Bail Bondsman Job Description
Bail bondsmen are also known as or bail agents.
Are you considering a career as a bail bondsman? In order to make an informed decision, you need to research on what will be expected of you on the job, the scope and limitation of your responsibilities and the education and skill requirements for a bail bond agent.
In a nutshell: the job of a bail bondsman is to assist in maintaining an accused person’s freedom after he or she is arrested for a crime and attends a bail hearing. A bail agent is also responsible for making sure that defendants will return to court for their trial.
What Does a Bail Bondsman Do?
As a bail bonds man, you can work for yourself, as an employee of a bail bond company or insurance company. The objective of bail agents is to provide bail money as insurance that those accused of a crime and have been temporarily released from prison while awaiting their trial will put in an appearance for their scheduled court hearings. You have the option of hiring bail enforcement officers or fugitive recovery agents, more commonly known as bounty hunters, whose job it is to search for and take into custody any defendant who fails to appear in court.
Of course, bail agents have the option of working as bounty hunters at the same time. However, in some cases, this will require additional training and licensure, depending on the state where you operate.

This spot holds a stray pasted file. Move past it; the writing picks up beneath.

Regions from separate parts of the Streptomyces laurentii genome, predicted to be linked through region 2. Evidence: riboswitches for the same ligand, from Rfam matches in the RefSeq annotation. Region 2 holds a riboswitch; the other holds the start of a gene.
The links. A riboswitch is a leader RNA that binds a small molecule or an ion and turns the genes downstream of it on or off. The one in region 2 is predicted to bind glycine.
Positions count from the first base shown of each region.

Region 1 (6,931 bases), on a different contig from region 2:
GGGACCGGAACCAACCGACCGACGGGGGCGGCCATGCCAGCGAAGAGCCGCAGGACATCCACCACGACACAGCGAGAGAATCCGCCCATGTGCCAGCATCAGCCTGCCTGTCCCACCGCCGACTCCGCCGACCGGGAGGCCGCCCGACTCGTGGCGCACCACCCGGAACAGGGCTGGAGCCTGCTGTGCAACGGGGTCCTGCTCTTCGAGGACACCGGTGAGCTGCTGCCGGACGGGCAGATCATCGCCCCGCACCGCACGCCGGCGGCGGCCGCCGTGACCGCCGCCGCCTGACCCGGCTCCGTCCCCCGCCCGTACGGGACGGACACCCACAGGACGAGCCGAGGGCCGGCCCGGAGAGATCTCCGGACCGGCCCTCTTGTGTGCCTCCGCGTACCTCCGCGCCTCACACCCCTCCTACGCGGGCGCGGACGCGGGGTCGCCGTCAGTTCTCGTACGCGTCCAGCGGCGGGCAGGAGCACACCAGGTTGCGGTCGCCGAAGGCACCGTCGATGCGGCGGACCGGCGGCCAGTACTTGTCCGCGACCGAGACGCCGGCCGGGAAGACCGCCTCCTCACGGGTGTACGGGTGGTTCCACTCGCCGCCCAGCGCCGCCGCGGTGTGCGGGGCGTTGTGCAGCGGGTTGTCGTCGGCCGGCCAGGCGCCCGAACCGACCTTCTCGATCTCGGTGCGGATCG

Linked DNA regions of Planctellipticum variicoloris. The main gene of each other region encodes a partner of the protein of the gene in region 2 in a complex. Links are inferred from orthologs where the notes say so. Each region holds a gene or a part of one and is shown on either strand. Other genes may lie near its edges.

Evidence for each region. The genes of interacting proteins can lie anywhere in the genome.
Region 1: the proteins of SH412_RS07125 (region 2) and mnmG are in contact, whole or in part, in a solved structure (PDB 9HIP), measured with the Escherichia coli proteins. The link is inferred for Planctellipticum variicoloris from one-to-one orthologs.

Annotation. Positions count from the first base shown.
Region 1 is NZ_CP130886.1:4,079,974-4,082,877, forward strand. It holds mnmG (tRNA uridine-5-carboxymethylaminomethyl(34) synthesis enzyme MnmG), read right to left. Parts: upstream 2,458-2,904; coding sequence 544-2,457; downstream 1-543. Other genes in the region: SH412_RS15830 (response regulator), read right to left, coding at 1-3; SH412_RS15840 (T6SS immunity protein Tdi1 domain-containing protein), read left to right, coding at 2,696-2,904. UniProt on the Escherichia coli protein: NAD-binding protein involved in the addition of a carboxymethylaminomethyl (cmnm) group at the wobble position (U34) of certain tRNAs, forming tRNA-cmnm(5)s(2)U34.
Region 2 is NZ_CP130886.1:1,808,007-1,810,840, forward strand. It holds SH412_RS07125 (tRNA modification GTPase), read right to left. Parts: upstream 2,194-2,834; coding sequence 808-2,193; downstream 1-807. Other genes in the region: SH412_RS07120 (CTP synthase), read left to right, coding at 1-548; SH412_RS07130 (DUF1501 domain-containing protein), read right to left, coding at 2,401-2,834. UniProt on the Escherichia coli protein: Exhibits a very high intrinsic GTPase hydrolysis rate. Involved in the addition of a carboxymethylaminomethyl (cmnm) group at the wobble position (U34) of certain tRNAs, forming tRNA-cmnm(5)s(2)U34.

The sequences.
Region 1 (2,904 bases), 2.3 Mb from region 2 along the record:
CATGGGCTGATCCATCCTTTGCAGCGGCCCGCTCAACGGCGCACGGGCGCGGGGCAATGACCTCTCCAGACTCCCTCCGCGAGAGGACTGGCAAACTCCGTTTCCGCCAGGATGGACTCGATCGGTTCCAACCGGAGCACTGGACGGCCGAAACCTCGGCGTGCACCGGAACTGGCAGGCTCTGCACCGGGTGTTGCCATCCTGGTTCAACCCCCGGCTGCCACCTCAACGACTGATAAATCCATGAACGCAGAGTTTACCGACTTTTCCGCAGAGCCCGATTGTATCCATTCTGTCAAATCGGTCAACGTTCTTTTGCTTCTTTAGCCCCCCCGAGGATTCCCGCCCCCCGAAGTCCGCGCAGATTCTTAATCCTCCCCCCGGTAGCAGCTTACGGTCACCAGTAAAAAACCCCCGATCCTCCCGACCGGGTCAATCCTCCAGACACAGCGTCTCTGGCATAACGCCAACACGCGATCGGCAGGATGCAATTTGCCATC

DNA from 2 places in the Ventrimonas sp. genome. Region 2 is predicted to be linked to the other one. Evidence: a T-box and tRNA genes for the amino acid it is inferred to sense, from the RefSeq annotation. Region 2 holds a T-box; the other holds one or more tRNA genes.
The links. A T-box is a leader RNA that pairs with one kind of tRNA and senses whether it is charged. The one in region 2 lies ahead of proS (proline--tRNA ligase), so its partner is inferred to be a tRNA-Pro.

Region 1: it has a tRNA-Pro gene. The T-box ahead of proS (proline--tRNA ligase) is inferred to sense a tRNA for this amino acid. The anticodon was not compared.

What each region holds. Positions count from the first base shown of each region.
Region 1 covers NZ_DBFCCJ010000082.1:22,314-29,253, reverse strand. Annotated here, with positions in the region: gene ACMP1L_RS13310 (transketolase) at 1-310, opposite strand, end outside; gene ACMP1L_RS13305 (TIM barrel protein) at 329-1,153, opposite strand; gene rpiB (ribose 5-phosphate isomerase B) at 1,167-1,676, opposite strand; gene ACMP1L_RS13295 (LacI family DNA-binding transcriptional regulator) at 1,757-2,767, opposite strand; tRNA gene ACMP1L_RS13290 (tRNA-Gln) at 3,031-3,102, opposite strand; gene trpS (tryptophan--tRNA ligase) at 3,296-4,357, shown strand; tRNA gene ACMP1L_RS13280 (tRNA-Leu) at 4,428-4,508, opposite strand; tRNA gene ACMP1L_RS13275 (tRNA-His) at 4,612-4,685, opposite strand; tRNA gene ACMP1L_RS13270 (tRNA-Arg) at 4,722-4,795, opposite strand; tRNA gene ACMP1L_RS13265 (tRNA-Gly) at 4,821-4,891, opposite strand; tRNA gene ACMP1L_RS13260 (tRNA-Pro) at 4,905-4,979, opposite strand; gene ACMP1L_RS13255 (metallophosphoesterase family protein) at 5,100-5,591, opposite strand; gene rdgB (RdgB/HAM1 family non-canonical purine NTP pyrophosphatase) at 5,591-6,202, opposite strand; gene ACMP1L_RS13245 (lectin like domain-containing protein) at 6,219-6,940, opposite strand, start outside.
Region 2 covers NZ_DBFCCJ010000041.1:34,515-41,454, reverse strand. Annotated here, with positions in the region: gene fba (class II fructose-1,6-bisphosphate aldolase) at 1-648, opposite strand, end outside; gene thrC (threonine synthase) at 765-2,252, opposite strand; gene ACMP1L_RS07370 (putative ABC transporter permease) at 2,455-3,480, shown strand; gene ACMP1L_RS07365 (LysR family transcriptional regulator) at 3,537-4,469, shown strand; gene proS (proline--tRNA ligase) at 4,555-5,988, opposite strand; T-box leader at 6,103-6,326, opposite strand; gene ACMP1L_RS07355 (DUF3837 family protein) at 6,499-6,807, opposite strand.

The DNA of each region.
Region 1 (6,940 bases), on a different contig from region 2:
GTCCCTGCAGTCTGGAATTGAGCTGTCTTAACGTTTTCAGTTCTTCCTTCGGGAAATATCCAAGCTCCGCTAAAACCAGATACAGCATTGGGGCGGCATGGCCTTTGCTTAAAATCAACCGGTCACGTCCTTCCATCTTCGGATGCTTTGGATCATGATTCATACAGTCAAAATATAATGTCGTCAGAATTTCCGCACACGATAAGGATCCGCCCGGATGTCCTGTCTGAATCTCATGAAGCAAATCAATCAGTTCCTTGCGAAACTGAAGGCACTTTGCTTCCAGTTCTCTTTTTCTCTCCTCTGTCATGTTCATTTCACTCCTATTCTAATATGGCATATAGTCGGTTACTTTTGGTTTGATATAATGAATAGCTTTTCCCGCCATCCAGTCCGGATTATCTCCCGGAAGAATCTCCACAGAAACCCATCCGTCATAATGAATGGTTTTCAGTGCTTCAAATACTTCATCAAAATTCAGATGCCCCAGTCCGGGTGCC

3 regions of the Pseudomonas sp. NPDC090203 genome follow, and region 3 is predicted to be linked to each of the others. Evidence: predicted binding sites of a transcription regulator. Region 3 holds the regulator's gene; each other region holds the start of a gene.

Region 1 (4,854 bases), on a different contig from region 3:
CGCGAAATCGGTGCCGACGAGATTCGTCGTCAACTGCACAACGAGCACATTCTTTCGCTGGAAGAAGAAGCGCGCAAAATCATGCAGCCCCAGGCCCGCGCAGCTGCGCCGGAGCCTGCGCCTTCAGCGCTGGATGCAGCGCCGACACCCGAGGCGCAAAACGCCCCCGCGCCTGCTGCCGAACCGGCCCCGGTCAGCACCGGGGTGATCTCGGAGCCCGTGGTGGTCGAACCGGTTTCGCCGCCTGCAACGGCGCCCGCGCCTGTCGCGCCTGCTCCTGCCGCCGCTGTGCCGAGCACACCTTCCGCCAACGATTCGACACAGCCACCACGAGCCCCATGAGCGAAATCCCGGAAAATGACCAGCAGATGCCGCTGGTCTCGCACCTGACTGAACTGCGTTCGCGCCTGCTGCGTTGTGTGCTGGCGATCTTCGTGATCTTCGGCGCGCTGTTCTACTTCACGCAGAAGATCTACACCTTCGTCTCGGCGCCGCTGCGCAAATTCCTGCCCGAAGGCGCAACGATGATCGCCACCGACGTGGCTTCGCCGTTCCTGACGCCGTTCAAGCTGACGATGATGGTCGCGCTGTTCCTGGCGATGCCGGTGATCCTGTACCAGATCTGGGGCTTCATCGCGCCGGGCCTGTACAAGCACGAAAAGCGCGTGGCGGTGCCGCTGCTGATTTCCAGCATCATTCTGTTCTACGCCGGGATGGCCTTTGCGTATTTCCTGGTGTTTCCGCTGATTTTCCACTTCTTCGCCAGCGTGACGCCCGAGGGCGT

Job Duties of a Bail Bondsman
You will act as a liaison between the courts and defendants. As mentioned above, you will provide the required amount for an accused person to be released from custody while he or she is awaiting trial. In the event that the defendant fails to show up at court on the scheduled trial date, it will be your, or alternately, your bounty hunter’s, job to locate the accused within a certain period of time that the court has established. Otherwise, you will forfeit the full bail amount that you put up on the defendant’s behalf.
Required Skills and Education for Bail Bond Agents
Several states require licensure for bail agents; however, the requirements for licensure vary from state to state. In general, there is a minimum age requirement for prospective bail bondsmen, and individuals may be subjected to a criminal background and credit check. There are states that require aspiring bail bondsmen to undergo some formal training and pass a licensing examination. In addition to this, continuing education courses must be completed in order to retain licensure.
Those who thrive in some form of risk are ideal candidates for this job, as there are real dangers associated with becoming a bail agent. Aside from the possibility that you might forfeit the amount you put up for a defendant who decides to skip his court date, you will need to track down potentially dangerous and violent individuals, apprehend them and bring them to jail.